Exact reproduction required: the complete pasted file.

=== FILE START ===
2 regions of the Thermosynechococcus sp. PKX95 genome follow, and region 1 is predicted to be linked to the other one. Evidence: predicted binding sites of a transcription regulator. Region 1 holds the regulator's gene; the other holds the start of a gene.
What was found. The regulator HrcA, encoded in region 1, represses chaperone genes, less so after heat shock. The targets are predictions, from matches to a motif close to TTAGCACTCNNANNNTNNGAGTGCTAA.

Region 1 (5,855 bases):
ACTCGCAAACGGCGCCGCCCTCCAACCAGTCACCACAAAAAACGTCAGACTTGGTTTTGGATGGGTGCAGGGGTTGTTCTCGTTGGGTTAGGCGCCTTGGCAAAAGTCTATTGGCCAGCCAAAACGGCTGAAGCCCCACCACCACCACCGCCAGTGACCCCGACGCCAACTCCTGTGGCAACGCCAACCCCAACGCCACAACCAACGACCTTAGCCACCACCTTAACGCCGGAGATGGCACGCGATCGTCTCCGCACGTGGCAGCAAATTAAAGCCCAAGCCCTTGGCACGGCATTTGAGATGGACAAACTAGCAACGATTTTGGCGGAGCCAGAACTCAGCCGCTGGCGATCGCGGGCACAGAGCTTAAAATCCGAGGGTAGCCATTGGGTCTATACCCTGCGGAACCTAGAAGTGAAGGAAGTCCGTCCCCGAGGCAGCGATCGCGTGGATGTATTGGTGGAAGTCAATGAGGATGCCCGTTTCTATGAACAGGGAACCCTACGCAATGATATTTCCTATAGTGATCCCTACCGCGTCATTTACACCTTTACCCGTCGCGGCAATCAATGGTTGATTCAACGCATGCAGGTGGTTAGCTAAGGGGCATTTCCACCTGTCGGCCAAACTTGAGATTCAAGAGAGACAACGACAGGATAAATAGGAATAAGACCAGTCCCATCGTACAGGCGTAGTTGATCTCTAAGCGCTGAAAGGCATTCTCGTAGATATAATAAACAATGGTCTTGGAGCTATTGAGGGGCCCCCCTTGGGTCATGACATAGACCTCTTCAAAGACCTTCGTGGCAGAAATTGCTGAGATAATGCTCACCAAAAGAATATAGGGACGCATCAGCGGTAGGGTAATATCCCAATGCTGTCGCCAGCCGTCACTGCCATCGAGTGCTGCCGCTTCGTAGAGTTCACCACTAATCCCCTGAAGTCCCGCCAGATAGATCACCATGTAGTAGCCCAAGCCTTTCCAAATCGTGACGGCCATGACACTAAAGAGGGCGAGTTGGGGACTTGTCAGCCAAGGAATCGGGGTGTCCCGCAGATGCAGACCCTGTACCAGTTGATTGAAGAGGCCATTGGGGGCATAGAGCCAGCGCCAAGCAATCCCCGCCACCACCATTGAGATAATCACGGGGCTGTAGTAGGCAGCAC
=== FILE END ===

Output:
2 regions of the Thermosynechococcus sp. PKX95 genome follow, and region 1 is predicted to be linked to the other one. Evidence: predicted binding sites of a transcription regulator. Region 1 holds the regulator's gene; the other holds the start of a gene.
What was found. The regulator HrcA, encoded in region 1, represses chaperone genes, less so after heat shock. The targets are predictions, from matches to a motif close to TTAGCACTCNNANNNTNNGAGTGCTAA.

Region 1 (5,855 bases):
ACTCGCAAACGGCGCCGCCCTCCAACCAGTCACCACAAAAAACGTCAGACTTGGTTTTGGATGGGTGCAGGGGTTGTTCTCGTTGGGTTAGGCGCCTTGGCAAAAGTCTATTGGCCAGCCAAAACGGCTGAAGCCCCACCACCACCACCGCCAGTGACCCCGACGCCAACTCCTGTGGCAACGCCAACCCCAACGCCACAACCAACGACCTTAGCCACCACCTTAACGCCGGAGATGGCACGCGATCGTCTCCGCACGTGGCAGCAAATTAAAGCCCAAGCCCTTGGCACGGCATTTGAGATGGACAAACTAGCAACGATTTTGGCGGAGCCAGAACTCAGCCGCTGGCGATCGCGGGCACAGAGCTTAAAATCCGAGGGTAGCCATTGGGTCTATACCCTGCGGAACCTAGAAGTGAAGGAAGTCCGTCCCCGAGGCAGCGATCGCGTGGATGTATTGGTGGAAGTCAATGAGGATGCCCGTTTCTATGAACAGGGAACCCTACGCAATGATATTTCCTATAGTGATCCCTACCGCGTCATTTACACCTTTACCCGTCGCGGCAATCAATGGTTGATTCAACGCATGCAGGTGGTTAGCTAAGGGGCATTTCCACCTGTCGGCCAAACTTGAGATTCAAGAGAGACAACGACAGGATAAATAGGAATAAGACCAGTCCCATCGTACAGGCGTAGTTGATCTCTAAGCGCTGAAAGGCATTCTCGTAGATATAATAAACAATGGTCTTGGAGCTATTGAGGGGCCCCCCTTGGGTCATGACATAGACCTCTTCAAAGACCTTCGTGGCAGAAATTGCTGAGATAATGCTCACCAAAAGAATATAGGGACGCATCAGCGGTAGGGTAATATCCCAATGCTGTCGCCAGCCGTCACTGCCATCGAGTGCTGCCGCTTCGTAGAGTTCACCACTAATCCCCTGAAGTCCCGCCAGATAGATCACCATGTAGTAGCCCAAGCCTTTCCAAATCGTGACGGCCATGACACTAAAGAGGGCGAGTTGGGGACTTGTCAGCCAAGGAATCGGGGTGTCCCGCAGATGCAGACCCTGTACCAGTTGATTGAAGAGGCCATTGGGGGCATAGAGCCAGCGCCAAGCAATCCCCGCCACCACCATTGAGATAATCACGGGGCTGTAGTAGGCAGCAC